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Holden Pays Tribute To The Last Of Its First Engineers Photo:
 
 
Mike Stevens | Feb, 22 2011 | 0 Comments

Holden has today paid tribute to Jack Rawnsley, the last of the engineers who worked on Holden's first mass-produced car: the 48-215, known unofficially to many as the 'FX'.

Mr Rawnsley passed away yesterday, aged 99.

One of a small team of engineers sent to GM's Detroit headquarters in 1945 to develop the foundations of "Australian's Own Car," Mr Rawnsley was responsible for tailoring the 48-215 to Australian conditions.

Speaking at the National Museum of Australia (NMA) in 2004, where the very first 48-215 "Prototype No. 1" lives in a dust-free plastic bubble, Mr Rawnsley said that when he looks at the car, he sees "a part of [his] heart."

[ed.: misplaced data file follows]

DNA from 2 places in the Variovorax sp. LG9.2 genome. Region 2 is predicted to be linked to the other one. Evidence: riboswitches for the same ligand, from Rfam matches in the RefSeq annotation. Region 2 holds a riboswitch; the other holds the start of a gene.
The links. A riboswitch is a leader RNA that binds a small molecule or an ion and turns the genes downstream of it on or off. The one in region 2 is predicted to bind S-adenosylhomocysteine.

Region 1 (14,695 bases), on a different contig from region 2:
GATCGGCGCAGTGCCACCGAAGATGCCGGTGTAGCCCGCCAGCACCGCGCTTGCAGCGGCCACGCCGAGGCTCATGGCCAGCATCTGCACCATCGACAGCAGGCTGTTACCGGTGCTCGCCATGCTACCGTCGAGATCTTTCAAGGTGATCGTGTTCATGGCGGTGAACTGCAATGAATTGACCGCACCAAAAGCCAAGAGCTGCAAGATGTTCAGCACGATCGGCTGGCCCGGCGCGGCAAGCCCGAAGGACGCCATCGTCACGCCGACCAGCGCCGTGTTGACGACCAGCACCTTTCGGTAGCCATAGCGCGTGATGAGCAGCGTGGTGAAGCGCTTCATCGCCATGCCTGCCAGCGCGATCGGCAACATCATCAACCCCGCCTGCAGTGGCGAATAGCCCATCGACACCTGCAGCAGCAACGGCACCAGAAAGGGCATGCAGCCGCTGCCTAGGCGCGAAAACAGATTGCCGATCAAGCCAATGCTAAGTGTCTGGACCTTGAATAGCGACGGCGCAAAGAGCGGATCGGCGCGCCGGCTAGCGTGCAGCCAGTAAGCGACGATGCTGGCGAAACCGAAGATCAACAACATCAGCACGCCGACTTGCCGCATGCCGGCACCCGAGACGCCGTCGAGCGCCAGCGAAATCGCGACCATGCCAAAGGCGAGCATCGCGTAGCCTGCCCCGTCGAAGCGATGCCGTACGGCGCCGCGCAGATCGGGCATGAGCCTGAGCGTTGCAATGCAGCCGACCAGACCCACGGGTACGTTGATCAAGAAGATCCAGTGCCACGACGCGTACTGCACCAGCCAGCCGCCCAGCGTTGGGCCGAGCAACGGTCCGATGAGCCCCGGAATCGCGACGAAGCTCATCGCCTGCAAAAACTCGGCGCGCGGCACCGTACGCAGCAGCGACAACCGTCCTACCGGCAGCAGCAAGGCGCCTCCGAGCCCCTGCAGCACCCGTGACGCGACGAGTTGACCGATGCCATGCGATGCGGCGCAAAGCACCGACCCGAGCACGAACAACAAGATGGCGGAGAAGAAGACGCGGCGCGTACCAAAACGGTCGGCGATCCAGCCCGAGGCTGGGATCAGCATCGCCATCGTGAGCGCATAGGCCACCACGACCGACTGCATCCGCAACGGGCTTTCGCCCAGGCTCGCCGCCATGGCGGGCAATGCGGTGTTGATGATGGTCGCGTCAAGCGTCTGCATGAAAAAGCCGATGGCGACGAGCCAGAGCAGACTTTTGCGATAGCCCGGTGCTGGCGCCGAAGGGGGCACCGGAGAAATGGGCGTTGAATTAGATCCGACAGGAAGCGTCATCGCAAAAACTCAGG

When it went on sale, the first mass-produced Australian-made and engineered 'car for the people' saw more than 18,000 buyers place an order, despite knowing little of the detail of the car.

Holden Chairman and Managing Director Mike Devereux said Mr Rawnsley was considered Holden royalty by employees past and present.

“Jack and his colleagues were true pioneers and paved the way not just for Holden’s success, but the Australian automotive industry as a whole," Mr Devereux said.

“With Jack’s sad passing we lose a cherished link with our past."

“But a daily reminder of his extraordinary work is his legacy of designing, engineering and manufacturing the best possible cars for Australian motorists."

Learn more about Jack's work on the 48-215 at the National Museum of Australia website. Click here.

 
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